Posted on October 8, 2017, by Bryan Zarpentine
The Boston Red Sox come home on Sunday facing from the ALDS. With a pair of 8-2 wins in Houston, the Astros are in complete control of the series and are no doubt hoping to close out the series as soon as possible. The Red Sox have been outplayed during the first two games in almost every conceivable way, so they definitely have their work cut out for them.
In both games of this series, the Astros scored two runs in the first inning to take an early lead. That has gotten the Houston crowd behind the home team and made it more difficult for the Red Sox to come from behind. Upon coming home in Game 3, the Red Sox need to do the same thing to the Astros. Boston doesn’t have the power in its lineup that Houston does, so it’s already hard for them to score runs in a hurry, so it’s critical that they don’t have to play catch-up at home. If the Astros score 1st inning runs in Game 3, the series could be over.
In an interesting move, the Astros have Brad Peacock lined up to start Game 3 over Lance McCullers Jr. and Collin McHugh. Peacock had an outstanding season, although he was bounced back and forth between the bullpen and the rotation based on the team’s needs. He was better out of the bullpen, but in 21 starts, he was 10-2 with a 3.22 ERA. His final start of the season came last week in Boston, as he allowed two runs over five innings and got the win. The Astros will gladly take a similar result on Sunday.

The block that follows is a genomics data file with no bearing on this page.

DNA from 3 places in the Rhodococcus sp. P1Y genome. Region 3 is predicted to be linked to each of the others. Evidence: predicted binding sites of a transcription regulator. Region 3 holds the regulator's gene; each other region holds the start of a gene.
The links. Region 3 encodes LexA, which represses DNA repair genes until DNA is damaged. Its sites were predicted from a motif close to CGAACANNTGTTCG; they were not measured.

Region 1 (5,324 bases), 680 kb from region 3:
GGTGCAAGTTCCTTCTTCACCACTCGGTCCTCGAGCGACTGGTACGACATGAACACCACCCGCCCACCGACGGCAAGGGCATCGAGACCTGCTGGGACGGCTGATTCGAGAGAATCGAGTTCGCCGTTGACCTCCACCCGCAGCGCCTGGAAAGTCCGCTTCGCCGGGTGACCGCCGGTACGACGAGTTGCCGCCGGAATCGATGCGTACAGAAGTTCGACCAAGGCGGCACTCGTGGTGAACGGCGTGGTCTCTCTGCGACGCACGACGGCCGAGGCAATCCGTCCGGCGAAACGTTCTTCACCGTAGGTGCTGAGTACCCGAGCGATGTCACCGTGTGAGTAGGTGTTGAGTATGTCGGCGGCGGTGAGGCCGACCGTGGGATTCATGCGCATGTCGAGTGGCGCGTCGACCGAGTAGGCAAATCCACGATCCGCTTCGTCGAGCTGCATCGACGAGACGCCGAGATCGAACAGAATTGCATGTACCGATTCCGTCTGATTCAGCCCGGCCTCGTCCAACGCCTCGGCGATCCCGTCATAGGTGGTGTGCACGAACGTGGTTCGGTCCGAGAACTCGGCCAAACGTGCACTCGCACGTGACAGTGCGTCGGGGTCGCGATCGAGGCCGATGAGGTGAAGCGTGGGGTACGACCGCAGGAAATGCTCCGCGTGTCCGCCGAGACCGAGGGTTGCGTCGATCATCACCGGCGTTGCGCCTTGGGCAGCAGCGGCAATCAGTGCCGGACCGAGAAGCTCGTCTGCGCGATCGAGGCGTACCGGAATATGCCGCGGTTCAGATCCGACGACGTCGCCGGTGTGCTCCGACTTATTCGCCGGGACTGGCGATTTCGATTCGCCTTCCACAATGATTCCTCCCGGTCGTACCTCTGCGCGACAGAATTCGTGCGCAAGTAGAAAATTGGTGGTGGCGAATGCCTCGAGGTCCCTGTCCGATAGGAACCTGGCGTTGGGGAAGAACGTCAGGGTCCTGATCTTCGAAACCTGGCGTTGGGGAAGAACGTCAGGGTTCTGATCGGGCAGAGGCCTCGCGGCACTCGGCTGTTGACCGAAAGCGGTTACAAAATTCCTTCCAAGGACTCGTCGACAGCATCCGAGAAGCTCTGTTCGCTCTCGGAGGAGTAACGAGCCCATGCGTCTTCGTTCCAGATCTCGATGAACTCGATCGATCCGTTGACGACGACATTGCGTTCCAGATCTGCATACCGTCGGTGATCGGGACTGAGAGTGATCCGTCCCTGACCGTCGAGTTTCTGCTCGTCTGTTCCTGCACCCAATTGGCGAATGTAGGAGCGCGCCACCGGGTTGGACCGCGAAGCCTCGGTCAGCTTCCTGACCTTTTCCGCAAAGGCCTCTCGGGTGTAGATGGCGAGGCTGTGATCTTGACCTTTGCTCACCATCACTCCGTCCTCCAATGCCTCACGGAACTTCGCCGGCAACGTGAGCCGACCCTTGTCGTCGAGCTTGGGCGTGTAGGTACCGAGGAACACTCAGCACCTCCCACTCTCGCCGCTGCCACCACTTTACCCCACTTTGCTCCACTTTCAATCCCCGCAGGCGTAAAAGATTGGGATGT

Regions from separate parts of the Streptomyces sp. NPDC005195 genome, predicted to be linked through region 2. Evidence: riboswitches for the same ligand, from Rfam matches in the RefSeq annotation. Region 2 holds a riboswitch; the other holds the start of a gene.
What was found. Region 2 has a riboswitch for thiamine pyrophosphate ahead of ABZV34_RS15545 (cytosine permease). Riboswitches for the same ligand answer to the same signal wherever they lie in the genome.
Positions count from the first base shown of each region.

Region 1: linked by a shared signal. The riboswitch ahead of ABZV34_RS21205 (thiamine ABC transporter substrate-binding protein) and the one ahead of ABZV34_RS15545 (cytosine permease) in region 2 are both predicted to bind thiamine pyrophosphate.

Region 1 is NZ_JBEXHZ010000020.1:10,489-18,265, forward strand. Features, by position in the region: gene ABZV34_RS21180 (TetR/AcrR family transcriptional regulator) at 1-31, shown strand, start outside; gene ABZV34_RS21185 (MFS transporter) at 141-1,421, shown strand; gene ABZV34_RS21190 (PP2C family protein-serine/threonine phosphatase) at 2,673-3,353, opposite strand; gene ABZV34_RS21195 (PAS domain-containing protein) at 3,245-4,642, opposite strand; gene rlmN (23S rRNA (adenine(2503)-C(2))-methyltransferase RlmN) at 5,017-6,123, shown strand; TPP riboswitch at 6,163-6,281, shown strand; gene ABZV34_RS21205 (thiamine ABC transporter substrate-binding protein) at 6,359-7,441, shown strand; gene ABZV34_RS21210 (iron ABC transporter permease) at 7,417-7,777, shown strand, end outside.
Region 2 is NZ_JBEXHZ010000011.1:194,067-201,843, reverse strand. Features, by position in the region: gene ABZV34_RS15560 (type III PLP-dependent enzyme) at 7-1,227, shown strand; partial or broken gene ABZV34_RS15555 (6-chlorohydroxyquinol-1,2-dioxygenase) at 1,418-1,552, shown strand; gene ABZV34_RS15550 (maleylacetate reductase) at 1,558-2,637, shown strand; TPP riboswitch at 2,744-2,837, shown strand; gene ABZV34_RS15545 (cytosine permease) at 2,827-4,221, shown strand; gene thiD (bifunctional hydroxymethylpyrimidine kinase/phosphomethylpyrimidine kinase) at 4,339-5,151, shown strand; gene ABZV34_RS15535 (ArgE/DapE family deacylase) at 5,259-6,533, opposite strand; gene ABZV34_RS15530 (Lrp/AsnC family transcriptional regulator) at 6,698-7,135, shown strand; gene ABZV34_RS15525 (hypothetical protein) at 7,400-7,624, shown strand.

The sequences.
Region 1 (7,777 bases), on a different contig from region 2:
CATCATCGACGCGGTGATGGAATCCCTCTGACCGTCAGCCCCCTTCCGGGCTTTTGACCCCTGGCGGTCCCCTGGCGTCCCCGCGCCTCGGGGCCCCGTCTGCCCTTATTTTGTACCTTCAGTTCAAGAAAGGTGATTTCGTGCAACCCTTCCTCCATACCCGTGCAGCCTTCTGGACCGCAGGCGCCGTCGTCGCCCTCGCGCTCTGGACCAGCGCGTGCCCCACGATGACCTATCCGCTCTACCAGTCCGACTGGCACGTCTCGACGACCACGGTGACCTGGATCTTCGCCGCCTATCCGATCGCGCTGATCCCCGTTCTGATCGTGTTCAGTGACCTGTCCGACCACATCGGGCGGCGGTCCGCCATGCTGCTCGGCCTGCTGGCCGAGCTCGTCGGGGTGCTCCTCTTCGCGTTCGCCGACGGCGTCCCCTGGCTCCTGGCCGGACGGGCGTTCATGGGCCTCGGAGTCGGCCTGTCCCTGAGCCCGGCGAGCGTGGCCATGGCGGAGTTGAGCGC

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The Red Sox have also made an interesting decision by starting Doug Fister in Game 3 over Rick Porcello and Eduardo Rodriguez. Fister didn’t even make his first start of the season until June and showed inconsistency down the stretch, posting a 5.58 ERA in his six September starts. However, Fister does have postseason experience. In nine playoff appearances, Foster is 4-2 with a 2.60 ERA. In his last postseason start, coming as a member of the Nationals in 2014, Fister tossed seven shutout innings. However, last week against the Astros he took the loss after allowing three runs over 5.1 innings.
Boston’s X-factor in game 3 could be its speed. The Red Sox don’t have the pure power hitters that Houston does, but they do have better athletes and better team speed, so they need to utilize it as much as possible. Every chance they get, the Red Sox need to be running in an effort to put more pressure on Houston’s pitchers and defense. Of course, that means getting players on base, which has been a little bit of a struggle through two games. But once the Red Sox get runners on base, they need to be active and make things happen in order to give Boston an edge.
It’s difficult to envision Fister as the pitcher who can slow down Houston’s high-flying offense. Look for Carlos Beltran to get the start at DH, as he’s 5 for 13 with a home run against Fister in his career. Jose Altuve also has good career numbers against him, and several other Astros have had success in a small sample. Over two games, the Red Sox have shown few signs of climbing out of the hole they’ve dug for themselves. Houston wraps up the series with another 8-2 win.